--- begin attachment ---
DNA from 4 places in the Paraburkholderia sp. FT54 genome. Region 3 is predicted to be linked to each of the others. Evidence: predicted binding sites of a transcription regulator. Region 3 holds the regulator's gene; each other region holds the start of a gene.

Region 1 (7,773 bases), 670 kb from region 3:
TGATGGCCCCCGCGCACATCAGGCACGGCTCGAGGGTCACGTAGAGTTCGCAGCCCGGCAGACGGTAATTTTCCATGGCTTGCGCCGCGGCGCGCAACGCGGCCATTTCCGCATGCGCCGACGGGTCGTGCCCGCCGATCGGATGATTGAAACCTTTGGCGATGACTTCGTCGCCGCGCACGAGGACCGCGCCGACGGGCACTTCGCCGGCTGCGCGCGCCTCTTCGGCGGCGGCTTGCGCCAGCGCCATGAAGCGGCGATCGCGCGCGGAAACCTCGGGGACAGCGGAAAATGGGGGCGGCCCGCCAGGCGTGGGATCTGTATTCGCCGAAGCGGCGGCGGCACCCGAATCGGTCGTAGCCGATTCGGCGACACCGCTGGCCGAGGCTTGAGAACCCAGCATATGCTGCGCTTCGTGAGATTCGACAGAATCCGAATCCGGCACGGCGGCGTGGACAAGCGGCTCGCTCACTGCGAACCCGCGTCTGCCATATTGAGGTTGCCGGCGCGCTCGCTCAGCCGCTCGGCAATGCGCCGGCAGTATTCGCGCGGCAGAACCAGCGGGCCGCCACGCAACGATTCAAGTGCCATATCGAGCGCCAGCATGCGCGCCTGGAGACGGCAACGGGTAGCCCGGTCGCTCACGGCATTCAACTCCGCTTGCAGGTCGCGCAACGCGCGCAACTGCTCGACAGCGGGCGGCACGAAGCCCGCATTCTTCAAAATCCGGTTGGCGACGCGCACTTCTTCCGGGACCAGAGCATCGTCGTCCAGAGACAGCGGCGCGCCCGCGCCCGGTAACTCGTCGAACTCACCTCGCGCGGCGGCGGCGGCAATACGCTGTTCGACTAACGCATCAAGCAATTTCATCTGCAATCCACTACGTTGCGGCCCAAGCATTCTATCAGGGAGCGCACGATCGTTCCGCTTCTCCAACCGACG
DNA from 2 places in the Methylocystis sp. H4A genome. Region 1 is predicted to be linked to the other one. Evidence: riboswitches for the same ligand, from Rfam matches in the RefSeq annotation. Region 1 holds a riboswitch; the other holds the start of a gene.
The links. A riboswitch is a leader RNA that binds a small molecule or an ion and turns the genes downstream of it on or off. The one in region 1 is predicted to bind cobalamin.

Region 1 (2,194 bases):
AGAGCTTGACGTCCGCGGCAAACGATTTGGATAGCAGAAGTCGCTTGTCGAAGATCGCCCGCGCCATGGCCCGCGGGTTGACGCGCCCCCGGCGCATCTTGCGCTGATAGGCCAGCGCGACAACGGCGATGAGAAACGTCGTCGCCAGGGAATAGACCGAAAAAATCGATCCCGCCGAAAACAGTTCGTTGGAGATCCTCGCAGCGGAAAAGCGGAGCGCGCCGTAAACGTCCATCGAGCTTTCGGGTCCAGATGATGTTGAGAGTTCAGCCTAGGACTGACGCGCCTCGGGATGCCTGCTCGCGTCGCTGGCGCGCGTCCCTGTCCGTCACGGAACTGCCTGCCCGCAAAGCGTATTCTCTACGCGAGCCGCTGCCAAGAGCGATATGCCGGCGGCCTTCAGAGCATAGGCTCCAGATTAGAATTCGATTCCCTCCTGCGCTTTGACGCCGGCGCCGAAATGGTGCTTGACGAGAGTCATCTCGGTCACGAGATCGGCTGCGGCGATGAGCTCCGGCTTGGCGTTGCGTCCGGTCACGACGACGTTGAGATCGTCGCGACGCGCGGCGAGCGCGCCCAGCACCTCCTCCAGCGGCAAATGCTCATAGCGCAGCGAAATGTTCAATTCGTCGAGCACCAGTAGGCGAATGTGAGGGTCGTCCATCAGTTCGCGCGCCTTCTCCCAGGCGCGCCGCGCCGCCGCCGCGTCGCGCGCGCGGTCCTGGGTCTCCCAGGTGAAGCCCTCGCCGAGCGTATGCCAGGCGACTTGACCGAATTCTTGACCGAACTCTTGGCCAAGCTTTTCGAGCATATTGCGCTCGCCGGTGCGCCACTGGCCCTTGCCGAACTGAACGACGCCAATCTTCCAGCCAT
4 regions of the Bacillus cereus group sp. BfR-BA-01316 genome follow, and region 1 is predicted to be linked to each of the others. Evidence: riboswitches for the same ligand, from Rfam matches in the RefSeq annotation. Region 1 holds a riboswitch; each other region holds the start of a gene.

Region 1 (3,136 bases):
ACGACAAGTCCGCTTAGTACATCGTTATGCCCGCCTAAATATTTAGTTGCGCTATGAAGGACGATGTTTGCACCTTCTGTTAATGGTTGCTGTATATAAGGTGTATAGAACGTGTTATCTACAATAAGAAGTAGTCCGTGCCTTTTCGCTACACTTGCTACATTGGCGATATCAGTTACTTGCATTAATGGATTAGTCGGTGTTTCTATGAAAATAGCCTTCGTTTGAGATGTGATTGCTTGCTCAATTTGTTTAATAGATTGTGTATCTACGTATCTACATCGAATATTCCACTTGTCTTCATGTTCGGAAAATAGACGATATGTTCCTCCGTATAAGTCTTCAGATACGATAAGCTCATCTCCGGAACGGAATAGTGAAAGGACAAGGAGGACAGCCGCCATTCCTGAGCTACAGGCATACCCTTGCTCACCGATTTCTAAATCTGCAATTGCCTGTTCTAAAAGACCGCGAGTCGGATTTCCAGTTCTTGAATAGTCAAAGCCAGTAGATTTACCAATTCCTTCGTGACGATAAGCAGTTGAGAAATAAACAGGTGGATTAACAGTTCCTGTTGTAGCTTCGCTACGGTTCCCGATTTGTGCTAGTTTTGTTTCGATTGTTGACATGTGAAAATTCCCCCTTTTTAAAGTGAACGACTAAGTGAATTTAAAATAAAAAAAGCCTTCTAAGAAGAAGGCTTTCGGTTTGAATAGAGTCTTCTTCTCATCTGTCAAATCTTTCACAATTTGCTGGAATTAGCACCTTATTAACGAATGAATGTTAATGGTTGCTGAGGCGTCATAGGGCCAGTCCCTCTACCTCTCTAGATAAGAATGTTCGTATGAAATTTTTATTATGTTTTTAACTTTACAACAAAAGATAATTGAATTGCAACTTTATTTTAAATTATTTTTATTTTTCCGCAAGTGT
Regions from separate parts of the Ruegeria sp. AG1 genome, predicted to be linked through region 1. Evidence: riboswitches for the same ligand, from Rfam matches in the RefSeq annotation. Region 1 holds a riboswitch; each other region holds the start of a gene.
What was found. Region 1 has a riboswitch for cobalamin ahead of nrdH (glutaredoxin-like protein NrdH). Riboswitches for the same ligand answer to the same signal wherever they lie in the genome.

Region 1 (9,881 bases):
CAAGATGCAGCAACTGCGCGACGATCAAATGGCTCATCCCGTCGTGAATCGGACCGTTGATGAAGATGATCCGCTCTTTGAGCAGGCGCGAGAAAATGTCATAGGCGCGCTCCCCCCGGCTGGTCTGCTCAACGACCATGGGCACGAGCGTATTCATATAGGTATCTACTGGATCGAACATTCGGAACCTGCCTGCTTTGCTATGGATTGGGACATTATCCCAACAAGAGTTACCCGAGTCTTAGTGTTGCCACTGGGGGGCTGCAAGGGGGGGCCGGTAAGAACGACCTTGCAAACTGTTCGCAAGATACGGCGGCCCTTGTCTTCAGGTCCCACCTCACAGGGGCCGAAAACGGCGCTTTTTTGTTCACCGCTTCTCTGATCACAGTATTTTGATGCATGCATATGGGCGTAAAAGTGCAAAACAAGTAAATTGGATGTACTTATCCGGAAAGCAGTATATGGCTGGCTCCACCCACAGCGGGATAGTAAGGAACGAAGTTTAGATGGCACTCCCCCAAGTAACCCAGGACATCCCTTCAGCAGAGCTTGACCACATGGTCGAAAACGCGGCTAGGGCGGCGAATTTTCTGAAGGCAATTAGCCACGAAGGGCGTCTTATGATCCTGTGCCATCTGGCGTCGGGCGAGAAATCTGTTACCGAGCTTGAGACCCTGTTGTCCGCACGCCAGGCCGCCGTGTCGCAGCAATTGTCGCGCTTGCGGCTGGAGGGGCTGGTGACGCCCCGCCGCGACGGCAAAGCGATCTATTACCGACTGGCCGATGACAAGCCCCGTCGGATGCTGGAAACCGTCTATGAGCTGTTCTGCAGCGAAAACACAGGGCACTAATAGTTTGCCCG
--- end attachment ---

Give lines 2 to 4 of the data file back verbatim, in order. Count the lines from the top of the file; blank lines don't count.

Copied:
Region 1 (7,773 bases), 670 kb from region 3:
TGATGGCCCCCGCGCACATCAGGCACGGCTCGAGGGTCACGTAGAGTTCGCAGCCCGGCAGACGGTAATTTTCCATGGCTTGCGCCGCGGCGCGCAACGCGGCCATTTCCGCATGCGCCGACGGGTCGTGCCCGCCGATCGGATGATTGAAACCTTTGGCGATGACTTCGTCGCCGCGCACGAGGACCGCGCCGACGGGCACTTCGCCGGCTGCGCGCGCCTCTTCGGCGGCGGCTTGCGCCAGCGCCATGAAGCGGCGATCGCGCGCGGAAACCTCGGGGACAGCGGAAAATGGGGGCGGCCCGCCAGGCGTGGGATCTGTATTCGCCGAAGCGGCGGCGGCACCCGAATCGGTCGTAGCCGATTCGGCGACACCGCTGGCCGAGGCTTGAGAACCCAGCATATGCTGCGCTTCGTGAGATTCGACAGAATCCGAATCCGGCACGGCGGCGTGGACAAGCGGCTCGCTCACTGCGAACCCGCGTCTGCCATATTGAGGTTGCCGGCGCGCTCGCTCAGCCGCTCGGCAATGCGCCGGCAGTATTCGCGCGGCAGAACCAGCGGGCCGCCACGCAACGATTCAAGTGCCATATCGAGCGCCAGCATGCGCGCCTGGAGACGGCAACGGGTAGCCCGGTCGCTCACGGCATTCAACTCCGCTTGCAGGTCGCGCAACGCGCGCAACTGCTCGACAGCGGGCGGCACGAAGCCCGCATTCTTCAAAATCCGGTTGGCGACGCGCACTTCTTCCGGGACCAGAGCATCGTCGTCCAGAGACAGCGGCGCGCCCGCGCCCGGTAACTCGTCGAACTCACCTCGCGCGGCGGCGGCGGCAATACGCTGTTCGACTAACGCATCAAGCAATTTCATCTGCAATCCACTACGTTGCGGCCCAAGCATTCTATCAGGGAGCGCACGATCGTTCCGCTTCTCCAACCGACG
DNA from 2 places in the Methylocystis sp. H4A genome. Region 1 is predicted to be linked to the other one. Evidence: riboswitches for the same ligand, from Rfam matches in the RefSeq annotation. Region 1 holds a riboswitch; the other holds the start of a gene.